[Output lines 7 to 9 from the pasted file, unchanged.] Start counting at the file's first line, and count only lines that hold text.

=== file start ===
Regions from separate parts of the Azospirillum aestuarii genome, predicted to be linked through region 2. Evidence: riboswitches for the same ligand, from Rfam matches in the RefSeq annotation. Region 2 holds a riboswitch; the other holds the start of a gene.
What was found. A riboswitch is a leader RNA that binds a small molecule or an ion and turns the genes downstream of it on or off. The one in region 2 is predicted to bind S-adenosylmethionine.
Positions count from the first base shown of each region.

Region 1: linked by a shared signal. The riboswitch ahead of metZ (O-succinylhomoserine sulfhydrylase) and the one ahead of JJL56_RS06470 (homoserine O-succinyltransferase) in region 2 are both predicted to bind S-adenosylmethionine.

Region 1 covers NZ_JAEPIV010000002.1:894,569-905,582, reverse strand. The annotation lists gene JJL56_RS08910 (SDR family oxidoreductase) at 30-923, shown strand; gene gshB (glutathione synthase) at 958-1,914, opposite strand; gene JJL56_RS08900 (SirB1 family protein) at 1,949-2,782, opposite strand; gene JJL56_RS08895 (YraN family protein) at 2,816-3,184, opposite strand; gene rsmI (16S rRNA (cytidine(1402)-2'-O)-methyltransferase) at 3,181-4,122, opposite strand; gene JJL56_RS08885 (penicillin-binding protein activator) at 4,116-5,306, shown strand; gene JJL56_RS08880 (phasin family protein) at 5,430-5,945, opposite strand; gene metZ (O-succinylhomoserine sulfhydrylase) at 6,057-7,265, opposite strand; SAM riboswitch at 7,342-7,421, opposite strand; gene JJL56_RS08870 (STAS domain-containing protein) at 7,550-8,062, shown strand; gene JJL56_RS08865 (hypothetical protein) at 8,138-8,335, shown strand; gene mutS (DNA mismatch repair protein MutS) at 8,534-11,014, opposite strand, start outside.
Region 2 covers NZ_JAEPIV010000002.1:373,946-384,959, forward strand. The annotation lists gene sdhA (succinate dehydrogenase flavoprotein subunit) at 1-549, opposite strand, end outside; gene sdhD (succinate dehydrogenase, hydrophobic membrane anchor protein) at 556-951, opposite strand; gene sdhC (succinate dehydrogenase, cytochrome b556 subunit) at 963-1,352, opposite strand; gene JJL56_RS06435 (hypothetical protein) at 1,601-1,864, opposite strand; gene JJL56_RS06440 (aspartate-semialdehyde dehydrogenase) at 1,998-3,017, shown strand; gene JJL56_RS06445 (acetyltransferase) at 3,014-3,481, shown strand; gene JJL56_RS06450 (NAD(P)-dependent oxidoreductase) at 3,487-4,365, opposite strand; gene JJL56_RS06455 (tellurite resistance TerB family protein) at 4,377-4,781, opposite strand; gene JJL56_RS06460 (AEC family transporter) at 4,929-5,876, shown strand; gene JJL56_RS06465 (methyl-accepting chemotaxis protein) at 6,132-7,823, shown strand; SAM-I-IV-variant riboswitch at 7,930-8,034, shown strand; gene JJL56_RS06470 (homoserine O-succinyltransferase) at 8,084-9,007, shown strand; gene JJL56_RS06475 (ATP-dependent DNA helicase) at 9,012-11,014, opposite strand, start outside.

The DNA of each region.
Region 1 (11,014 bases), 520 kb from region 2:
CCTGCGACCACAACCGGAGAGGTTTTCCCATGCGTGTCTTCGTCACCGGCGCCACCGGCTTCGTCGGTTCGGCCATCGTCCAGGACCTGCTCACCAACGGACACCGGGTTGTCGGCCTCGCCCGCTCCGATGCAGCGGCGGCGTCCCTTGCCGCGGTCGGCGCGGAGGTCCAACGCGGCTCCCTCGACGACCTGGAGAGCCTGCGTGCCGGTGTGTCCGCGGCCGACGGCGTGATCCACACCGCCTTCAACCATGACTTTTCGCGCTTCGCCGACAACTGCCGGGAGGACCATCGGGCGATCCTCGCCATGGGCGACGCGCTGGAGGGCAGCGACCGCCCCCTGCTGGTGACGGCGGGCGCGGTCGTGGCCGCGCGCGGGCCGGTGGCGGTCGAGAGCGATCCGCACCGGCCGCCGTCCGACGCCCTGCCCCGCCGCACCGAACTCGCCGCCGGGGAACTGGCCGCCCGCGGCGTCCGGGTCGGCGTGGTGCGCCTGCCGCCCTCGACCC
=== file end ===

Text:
The DNA of each region.
Region 1 (11,014 bases), 520 kb from region 2:
CCTGCGACCACAACCGGAGAGGTTTTCCCATGCGTGTCTTCGTCACCGGCGCCACCGGCTTCGTCGGTTCGGCCATCGTCCAGGACCTGCTCACCAACGGACACCGGGTTGTCGGCCTCGCCCGCTCCGATGCAGCGGCGGCGTCCCTTGCCGCGGTCGGCGCGGAGGTCCAACGCGGCTCCCTCGACGACCTGGAGAGCCTGCGTGCCGGTGTGTCCGCGGCCGACGGCGTGATCCACACCGCCTTCAACCATGACTTTTCGCGCTTCGCCGACAACTGCCGGGAGGACCATCGGGCGATCCTCGCCATGGGCGACGCGCTGGAGGGCAGCGACCGCCCCCTGCTGGTGACGGCGGGCGCGGTCGTGGCCGCGCGCGGGCCGGTGGCGGTCGAGAGCGATCCGCACCGGCCGCCGTCCGACGCCCTGCCCCGCCGCACCGAACTCGCCGCCGGGGAACTGGCCGCCCGCGGCGTCCGGGTCGGCGTGGTGCGCCTGCCGCCCTCGACCC